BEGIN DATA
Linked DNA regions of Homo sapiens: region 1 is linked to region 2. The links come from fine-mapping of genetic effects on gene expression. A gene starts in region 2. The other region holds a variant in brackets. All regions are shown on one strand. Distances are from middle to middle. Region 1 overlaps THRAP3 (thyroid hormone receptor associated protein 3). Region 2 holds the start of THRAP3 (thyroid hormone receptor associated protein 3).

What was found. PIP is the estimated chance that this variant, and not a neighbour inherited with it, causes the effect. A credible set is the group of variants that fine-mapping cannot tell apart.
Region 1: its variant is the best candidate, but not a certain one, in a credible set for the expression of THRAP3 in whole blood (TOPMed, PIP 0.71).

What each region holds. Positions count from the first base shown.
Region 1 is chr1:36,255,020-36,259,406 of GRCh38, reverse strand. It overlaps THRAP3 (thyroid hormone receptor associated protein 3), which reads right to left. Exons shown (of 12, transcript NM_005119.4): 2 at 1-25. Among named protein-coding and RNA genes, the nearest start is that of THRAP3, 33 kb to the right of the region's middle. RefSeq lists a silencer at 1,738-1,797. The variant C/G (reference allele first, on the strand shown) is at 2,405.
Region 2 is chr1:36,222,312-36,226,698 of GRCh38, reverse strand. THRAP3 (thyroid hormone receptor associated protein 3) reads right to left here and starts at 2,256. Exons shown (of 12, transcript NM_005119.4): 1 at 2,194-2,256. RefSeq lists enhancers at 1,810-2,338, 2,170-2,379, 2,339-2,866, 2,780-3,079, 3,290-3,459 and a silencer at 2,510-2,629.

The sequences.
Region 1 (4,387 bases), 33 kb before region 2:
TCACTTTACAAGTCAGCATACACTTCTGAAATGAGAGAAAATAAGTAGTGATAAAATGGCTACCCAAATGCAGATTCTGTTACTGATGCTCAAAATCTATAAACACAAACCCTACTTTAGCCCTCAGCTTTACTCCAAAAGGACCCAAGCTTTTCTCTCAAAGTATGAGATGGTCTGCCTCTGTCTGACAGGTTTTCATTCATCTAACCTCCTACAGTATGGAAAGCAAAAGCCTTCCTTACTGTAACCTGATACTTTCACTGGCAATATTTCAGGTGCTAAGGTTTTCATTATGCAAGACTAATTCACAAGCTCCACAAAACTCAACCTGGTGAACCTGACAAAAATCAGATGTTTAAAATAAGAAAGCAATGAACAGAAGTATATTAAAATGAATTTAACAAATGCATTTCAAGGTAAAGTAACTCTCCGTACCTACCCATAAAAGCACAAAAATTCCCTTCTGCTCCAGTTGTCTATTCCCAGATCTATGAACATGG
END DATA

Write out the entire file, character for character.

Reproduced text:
Linked DNA regions of Homo sapiens: region 1 is linked to region 2. The links come from fine-mapping of genetic effects on gene expression. A gene starts in region 2. The other region holds a variant in brackets. All regions are shown on one strand. Distances are from middle to middle. Region 1 overlaps THRAP3 (thyroid hormone receptor associated protein 3). Region 2 holds the start of THRAP3 (thyroid hormone receptor associated protein 3).

What was found. PIP is the estimated chance that this variant, and not a neighbour inherited with it, causes the effect. A credible set is the group of variants that fine-mapping cannot tell apart.
Region 1: its variant is the best candidate, but not a certain one, in a credible set for the expression of THRAP3 in whole blood (TOPMed, PIP 0.71).

What each region holds. Positions count from the first base shown.
Region 1 is chr1:36,255,020-36,259,406 of GRCh38, reverse strand. It overlaps THRAP3 (thyroid hormone receptor associated protein 3), which reads right to left. Exons shown (of 12, transcript NM_005119.4): 2 at 1-25. Among named protein-coding and RNA genes, the nearest start is that of THRAP3, 33 kb to the right of the region's middle. RefSeq lists a silencer at 1,738-1,797. The variant C/G (reference allele first, on the strand shown) is at 2,405.
Region 2 is chr1:36,222,312-36,226,698 of GRCh38, reverse strand. THRAP3 (thyroid hormone receptor associated protein 3) reads right to left here and starts at 2,256. Exons shown (of 12, transcript NM_005119.4): 1 at 2,194-2,256. RefSeq lists enhancers at 1,810-2,338, 2,170-2,379, 2,339-2,866, 2,780-3,079, 3,290-3,459 and a silencer at 2,510-2,629.

The sequences.
Region 1 (4,387 bases), 33 kb before region 2:
TCACTTTACAAGTCAGCATACACTTCTGAAATGAGAGAAAATAAGTAGTGATAAAATGGCTACCCAAATGCAGATTCTGTTACTGATGCTCAAAATCTATAAACACAAACCCTACTTTAGCCCTCAGCTTTACTCCAAAAGGACCCAAGCTTTTCTCTCAAAGTATGAGATGGTCTGCCTCTGTCTGACAGGTTTTCATTCATCTAACCTCCTACAGTATGGAAAGCAAAAGCCTTCCTTACTGTAACCTGATACTTTCACTGGCAATATTTCAGGTGCTAAGGTTTTCATTATGCAAGACTAATTCACAAGCTCCACAAAACTCAACCTGGTGAACCTGACAAAAATCAGATGTTTAAAATAAGAAAGCAATGAACAGAAGTATATTAAAATGAATTTAACAAATGCATTTCAAGGTAAAGTAACTCTCCGTACCTACCCATAAAAGCACAAAAATTCCCTTCTGCTCCAGTTGTCTATTCCCAGATCTATGAACATGG